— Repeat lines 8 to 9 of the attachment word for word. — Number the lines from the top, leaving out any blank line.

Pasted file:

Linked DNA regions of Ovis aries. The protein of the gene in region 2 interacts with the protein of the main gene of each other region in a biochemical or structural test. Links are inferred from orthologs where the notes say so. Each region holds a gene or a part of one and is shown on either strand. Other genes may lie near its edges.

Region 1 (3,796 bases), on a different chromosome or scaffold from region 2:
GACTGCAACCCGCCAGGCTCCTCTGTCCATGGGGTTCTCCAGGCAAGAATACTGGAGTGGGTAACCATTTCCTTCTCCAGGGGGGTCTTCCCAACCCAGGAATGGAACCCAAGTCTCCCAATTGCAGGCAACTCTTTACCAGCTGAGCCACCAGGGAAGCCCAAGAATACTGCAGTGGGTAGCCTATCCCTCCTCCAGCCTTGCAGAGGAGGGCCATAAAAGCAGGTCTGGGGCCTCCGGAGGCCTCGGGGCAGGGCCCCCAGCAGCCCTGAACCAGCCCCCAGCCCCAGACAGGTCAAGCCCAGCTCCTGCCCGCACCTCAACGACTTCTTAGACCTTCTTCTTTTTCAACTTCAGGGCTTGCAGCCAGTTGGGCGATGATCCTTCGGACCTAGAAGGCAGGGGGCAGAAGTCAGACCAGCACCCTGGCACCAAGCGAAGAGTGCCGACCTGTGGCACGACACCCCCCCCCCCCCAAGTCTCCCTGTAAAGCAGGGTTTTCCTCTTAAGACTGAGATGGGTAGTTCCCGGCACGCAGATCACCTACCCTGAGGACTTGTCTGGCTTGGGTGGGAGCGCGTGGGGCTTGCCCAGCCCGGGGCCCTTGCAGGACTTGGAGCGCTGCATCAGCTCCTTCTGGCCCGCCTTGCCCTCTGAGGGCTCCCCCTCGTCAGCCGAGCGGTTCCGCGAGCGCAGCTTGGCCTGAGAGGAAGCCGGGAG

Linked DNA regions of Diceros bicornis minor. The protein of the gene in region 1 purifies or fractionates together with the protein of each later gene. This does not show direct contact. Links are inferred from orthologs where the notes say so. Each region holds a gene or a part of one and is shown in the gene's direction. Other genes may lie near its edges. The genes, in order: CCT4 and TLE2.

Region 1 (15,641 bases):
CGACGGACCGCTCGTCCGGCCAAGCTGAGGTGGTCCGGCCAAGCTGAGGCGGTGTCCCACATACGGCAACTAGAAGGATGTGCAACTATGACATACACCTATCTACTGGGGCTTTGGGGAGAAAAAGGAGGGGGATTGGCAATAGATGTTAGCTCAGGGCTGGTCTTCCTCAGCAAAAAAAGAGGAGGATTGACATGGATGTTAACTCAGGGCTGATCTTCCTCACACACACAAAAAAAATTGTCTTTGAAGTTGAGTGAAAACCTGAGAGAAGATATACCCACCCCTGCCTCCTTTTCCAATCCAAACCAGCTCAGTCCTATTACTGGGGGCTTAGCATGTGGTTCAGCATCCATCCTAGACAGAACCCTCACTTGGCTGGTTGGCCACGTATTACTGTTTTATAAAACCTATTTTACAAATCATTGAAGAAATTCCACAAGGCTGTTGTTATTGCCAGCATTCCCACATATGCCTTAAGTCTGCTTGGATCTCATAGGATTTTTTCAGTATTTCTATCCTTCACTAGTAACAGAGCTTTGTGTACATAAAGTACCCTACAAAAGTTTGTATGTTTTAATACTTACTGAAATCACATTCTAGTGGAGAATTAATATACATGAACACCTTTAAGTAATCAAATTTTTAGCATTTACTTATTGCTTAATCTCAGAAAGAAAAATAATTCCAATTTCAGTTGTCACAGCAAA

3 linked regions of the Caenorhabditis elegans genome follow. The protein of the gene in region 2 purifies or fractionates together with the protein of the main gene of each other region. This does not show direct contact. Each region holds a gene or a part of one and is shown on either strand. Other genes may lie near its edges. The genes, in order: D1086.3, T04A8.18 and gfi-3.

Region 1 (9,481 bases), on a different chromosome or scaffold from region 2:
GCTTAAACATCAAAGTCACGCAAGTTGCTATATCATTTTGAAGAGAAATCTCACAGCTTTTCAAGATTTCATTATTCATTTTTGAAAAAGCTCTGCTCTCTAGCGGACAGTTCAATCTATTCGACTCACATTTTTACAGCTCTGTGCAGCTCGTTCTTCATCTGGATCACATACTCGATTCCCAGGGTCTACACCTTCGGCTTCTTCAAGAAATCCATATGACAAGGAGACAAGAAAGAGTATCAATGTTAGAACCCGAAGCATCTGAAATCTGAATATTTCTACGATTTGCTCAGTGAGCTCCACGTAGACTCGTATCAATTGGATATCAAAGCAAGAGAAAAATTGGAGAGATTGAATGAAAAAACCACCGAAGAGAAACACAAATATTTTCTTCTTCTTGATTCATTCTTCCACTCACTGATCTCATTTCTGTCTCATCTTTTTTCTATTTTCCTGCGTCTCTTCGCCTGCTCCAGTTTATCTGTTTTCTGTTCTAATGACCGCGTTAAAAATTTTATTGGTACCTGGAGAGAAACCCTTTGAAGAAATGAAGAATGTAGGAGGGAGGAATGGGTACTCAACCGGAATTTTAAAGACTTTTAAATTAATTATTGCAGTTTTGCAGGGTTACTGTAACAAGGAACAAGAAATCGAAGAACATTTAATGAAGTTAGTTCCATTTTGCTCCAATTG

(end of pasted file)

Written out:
Region 1 (9,481 bases), on a different chromosome or scaffold from region 2:
GCTTAAACATCAAAGTCACGCAAGTTGCTATATCATTTTGAAGAGAAATCTCACAGCTTTTCAAGATTTCATTATTCATTTTTGAAAAAGCTCTGCTCTCTAGCGGACAGTTCAATCTATTCGACTCACATTTTTACAGCTCTGTGCAGCTCGTTCTTCATCTGGATCACATACTCGATTCCCAGGGTCTACACCTTCGGCTTCTTCAAGAAATCCATATGACAAGGAGACAAGAAAGAGTATCAATGTTAGAACCCGAAGCATCTGAAATCTGAATATTTCTACGATTTGCTCAGTGAGCTCCACGTAGACTCGTATCAATTGGATATCAAAGCAAGAGAAAAATTGGAGAGATTGAATGAAAAAACCACCGAAGAGAAACACAAATATTTTCTTCTTCTTGATTCATTCTTCCACTCACTGATCTCATTTCTGTCTCATCTTTTTTCTATTTTCCTGCGTCTCTTCGCCTGCTCCAGTTTATCTGTTTTCTGTTCTAATGACCGCGTTAAAAATTTTATTGGTACCTGGAGAGAAACCCTTTGAAGAAATGAAGAATGTAGGAGGGAGGAATGGGTACTCAACCGGAATTTTAAAGACTTTTAAATTAATTATTGCAGTTTTGCAGGGTTACTGTAACAAGGAACAAGAAATCGAAGAACATTTAATGAAGTTAGTTCCATTTTGCTCCAATTG